Leishmania-directed increase in HIV-1 production is linked with neither depletion of CD4+ T cells nor cell activation. Human tonsillar tissues were first inoculated with Leishmania (20,000 parasites/tissue block) before the addition 5 h later of fully infectious NL4–3 (5 ng of p24/tissue block). Cells were mechanically dispersed after 15 days in culture, and the percentage of CD8+ and CD4+ T cells was measured using the Tritest kit (A). Dispersed cells were also used to measure surface expression levels of HLA-DR, ICAM-1, and IL-2R by flow cytometry (B). Controls consisted of tonsil fragments cultured in the absence of L. infantum and HIV-1. Data shown are representative of independent experiments performed with three different donors. Statistically significant differences were obtained when comparing samples inoculated with HIV-1 only (mean ± SD, 33.3 ± 4.2 and 16.0 ± 3.2 for A and B, respectively) and samples infected with HIV-1 and L. infantum (mean ± SD, 36.4 ± 9.8 and 15.0 ± 4.3 for A and B, respectively) for the two donors tested (p = 0.05 and 0.04 for A and B, respectively).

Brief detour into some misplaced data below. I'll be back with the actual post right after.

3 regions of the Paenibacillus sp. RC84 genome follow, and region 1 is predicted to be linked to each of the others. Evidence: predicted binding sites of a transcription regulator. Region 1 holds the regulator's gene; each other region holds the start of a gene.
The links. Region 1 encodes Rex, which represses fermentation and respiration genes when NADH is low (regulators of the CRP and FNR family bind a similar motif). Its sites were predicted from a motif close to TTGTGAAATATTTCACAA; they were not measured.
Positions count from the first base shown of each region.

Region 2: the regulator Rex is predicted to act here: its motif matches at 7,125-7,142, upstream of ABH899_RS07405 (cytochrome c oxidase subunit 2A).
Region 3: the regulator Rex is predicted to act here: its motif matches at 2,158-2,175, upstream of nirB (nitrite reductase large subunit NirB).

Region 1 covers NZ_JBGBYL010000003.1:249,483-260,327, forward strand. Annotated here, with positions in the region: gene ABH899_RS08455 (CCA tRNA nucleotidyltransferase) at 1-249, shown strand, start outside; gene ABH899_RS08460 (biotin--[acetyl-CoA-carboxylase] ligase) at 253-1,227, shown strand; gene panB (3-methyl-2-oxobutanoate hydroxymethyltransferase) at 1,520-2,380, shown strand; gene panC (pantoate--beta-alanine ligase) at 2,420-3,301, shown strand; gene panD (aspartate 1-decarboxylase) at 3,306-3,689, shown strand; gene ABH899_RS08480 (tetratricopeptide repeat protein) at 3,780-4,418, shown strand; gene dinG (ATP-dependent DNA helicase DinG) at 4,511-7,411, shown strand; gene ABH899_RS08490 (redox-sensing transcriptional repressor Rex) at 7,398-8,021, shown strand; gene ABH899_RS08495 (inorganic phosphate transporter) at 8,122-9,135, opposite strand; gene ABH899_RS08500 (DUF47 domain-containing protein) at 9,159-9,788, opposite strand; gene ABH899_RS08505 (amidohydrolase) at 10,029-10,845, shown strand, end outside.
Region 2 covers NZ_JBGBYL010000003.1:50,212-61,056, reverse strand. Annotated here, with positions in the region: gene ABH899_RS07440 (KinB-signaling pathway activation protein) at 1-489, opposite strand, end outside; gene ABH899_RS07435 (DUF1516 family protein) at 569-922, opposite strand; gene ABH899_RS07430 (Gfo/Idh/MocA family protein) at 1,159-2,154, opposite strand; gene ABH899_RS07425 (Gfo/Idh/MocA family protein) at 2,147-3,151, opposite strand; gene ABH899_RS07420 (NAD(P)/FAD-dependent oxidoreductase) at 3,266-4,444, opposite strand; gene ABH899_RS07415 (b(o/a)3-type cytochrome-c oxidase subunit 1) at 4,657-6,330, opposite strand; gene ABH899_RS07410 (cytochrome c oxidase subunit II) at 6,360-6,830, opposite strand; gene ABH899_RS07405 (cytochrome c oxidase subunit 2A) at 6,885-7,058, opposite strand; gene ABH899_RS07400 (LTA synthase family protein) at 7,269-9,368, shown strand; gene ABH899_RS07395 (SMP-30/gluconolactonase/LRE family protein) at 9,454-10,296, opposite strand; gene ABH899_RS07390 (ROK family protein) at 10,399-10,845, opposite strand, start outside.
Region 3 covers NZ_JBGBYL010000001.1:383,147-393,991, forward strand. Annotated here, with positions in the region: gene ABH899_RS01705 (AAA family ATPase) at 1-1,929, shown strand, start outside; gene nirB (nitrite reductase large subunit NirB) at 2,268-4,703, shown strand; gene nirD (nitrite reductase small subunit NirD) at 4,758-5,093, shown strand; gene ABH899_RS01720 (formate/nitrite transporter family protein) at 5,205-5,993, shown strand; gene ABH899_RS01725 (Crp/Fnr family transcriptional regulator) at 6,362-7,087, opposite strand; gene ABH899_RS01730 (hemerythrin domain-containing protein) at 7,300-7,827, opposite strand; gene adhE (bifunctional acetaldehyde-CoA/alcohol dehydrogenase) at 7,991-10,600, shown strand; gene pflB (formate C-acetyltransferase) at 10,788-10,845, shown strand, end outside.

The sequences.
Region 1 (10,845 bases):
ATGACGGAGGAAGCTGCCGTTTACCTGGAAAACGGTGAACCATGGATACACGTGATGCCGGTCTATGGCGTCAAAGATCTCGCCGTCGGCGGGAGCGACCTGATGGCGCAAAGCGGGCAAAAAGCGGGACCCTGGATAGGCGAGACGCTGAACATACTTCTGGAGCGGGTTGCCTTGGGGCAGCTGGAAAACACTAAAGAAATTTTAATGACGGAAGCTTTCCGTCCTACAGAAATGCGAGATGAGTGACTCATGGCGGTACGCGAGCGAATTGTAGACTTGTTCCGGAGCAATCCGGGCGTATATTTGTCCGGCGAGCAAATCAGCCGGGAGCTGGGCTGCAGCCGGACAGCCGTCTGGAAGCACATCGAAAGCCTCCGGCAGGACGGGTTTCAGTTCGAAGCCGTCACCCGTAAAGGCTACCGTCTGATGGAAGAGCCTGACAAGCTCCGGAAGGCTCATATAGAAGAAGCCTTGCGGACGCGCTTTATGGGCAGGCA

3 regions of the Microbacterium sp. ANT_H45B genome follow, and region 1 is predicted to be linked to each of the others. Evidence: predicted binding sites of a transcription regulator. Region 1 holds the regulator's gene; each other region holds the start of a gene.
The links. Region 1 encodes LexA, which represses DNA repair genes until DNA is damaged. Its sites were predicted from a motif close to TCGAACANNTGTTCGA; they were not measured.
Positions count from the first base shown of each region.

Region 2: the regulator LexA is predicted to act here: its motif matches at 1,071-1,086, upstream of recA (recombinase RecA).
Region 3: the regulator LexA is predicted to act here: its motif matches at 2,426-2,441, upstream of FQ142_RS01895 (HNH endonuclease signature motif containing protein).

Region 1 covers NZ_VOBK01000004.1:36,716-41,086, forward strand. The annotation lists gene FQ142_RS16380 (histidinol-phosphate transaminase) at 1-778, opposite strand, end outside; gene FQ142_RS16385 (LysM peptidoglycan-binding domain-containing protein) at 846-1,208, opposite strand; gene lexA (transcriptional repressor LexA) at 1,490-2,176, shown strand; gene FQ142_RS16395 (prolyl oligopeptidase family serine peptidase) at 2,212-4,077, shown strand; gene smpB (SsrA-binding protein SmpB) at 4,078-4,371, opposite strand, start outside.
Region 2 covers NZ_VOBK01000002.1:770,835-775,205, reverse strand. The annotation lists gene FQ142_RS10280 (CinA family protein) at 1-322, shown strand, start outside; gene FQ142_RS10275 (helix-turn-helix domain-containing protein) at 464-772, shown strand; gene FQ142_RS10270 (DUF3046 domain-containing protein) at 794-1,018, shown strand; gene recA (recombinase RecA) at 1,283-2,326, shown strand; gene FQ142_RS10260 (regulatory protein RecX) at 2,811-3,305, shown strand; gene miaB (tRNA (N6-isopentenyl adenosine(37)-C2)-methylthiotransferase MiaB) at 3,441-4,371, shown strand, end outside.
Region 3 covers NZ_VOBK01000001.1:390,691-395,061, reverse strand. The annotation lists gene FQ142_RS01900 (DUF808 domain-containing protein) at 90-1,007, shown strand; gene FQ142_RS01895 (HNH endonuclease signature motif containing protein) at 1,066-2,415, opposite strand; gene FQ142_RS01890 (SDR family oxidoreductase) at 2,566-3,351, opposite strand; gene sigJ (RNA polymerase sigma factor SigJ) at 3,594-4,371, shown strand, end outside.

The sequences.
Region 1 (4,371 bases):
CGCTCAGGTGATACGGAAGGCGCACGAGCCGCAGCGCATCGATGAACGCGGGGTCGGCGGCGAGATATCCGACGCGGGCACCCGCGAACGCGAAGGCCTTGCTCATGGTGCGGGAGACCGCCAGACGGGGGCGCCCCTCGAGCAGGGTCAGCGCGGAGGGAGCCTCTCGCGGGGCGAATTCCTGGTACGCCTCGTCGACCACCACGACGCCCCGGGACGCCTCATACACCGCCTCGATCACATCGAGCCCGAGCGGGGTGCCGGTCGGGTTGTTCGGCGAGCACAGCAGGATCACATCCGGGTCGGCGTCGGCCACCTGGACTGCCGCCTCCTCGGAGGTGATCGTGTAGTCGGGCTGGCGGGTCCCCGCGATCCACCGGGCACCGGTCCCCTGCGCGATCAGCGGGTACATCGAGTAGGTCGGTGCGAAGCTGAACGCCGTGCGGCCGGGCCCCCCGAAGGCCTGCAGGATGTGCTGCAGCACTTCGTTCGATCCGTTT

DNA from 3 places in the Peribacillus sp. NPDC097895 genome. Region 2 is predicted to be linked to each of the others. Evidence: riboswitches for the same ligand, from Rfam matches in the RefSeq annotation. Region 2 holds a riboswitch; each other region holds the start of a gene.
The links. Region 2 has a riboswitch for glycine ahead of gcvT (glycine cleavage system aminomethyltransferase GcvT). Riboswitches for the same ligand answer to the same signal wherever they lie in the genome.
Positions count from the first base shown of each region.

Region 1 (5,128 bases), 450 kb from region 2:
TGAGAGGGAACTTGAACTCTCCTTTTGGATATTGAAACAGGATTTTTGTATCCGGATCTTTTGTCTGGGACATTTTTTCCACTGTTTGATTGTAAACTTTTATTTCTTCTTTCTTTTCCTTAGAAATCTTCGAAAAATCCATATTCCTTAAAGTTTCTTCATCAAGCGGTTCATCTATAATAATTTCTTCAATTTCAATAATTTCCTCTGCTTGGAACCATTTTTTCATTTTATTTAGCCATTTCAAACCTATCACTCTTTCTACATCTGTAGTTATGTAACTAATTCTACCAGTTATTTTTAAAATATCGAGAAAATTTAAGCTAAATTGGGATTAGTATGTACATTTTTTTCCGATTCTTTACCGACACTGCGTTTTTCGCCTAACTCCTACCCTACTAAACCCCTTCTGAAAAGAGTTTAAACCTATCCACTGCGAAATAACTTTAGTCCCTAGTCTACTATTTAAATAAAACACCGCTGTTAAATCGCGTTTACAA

FIGURE 3.

Leishmania-directed increase in HIV-1 production is linked with neither depletion of CD4+ T cells nor cell activation. Human tonsillar tissues were first inoculated with Leishmania (20,000 parasites/tissue block) before the addition 5 h later of fully infectious NL4–3 (5 ng of p24/tissue block). Cells were mechanically dispersed after 15 days in culture, and the percentage of CD8+ and CD4+ T cells was measured using the Tritest kit (A). Dispersed cells were also used to measure surface expression levels of HLA-DR, ICAM-1, and IL-2R by flow cytometry (B). Controls consisted of tonsil fragments cultured in the absence of L. infantum and HIV-1. Data shown are representative of independent experiments performed with three different donors. Statistically significant differences were obtained when comparing samples inoculated with HIV-1 only (mean ± SD, 33.3 ± 4.2 and 16.0 ± 3.2 for A and B, respectively) and samples infected with HIV-1 and L. infantum (mean ± SD, 36.4 ± 9.8 and 15.0 ± 4.3 for A and B, respectively) for the two donors tested (p = 0.05 and 0.04 for A and B, respectively).